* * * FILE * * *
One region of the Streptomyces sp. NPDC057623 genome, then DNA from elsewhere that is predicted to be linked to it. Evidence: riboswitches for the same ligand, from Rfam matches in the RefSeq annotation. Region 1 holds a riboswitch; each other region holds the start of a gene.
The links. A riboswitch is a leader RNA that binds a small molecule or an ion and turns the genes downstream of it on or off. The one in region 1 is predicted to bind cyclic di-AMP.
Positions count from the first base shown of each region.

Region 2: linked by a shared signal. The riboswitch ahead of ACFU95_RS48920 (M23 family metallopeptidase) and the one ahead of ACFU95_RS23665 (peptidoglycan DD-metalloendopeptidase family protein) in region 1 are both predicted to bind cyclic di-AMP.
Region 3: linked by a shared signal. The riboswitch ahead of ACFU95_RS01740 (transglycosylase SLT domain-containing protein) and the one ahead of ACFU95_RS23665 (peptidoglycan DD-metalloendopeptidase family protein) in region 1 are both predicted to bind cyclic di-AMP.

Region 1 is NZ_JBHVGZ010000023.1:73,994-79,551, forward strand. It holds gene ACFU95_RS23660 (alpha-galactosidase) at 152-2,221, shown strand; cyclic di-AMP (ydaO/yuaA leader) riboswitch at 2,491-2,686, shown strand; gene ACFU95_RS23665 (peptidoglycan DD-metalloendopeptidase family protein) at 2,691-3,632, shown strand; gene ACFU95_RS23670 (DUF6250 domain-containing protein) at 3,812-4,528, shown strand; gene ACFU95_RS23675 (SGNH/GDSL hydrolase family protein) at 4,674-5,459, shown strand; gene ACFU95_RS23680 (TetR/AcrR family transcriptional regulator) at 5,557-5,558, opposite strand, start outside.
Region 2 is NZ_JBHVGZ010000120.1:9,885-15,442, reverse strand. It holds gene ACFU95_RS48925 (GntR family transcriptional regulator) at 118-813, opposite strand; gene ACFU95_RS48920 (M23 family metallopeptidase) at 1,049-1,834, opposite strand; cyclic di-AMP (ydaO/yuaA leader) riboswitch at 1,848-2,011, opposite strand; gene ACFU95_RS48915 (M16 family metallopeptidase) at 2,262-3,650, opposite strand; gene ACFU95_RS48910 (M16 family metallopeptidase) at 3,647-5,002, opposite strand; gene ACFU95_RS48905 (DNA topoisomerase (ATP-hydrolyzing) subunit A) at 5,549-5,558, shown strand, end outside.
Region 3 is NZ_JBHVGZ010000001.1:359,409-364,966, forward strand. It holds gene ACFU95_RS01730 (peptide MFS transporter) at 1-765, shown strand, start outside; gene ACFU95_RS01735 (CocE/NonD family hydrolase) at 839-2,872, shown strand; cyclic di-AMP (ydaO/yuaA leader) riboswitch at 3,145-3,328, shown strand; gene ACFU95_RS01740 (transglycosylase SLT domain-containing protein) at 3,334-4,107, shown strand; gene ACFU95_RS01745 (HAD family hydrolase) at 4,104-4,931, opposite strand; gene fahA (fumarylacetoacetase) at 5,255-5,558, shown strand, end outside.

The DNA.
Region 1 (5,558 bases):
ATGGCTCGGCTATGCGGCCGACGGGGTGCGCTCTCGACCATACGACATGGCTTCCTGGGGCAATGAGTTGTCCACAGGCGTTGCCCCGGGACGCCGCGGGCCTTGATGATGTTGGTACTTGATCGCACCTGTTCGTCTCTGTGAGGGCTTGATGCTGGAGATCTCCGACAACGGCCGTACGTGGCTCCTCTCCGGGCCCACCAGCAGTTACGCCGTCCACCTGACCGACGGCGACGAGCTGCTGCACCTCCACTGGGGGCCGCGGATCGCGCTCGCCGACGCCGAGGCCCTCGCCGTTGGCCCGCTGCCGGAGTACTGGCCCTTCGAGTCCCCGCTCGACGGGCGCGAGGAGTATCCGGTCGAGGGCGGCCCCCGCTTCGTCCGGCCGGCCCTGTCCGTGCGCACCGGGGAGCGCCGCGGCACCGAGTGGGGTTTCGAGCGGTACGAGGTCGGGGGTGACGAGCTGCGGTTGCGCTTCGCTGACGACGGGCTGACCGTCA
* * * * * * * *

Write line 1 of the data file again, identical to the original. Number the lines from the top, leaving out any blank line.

One region of the Streptomyces sp. NPDC057623 genome, then DNA from elsewhere that is predicted to be linked to it. Evidence: riboswitches for the same ligand, from Rfam matches in the RefSeq annotation. Region 1 holds a riboswitch; each other region holds the start of a gene.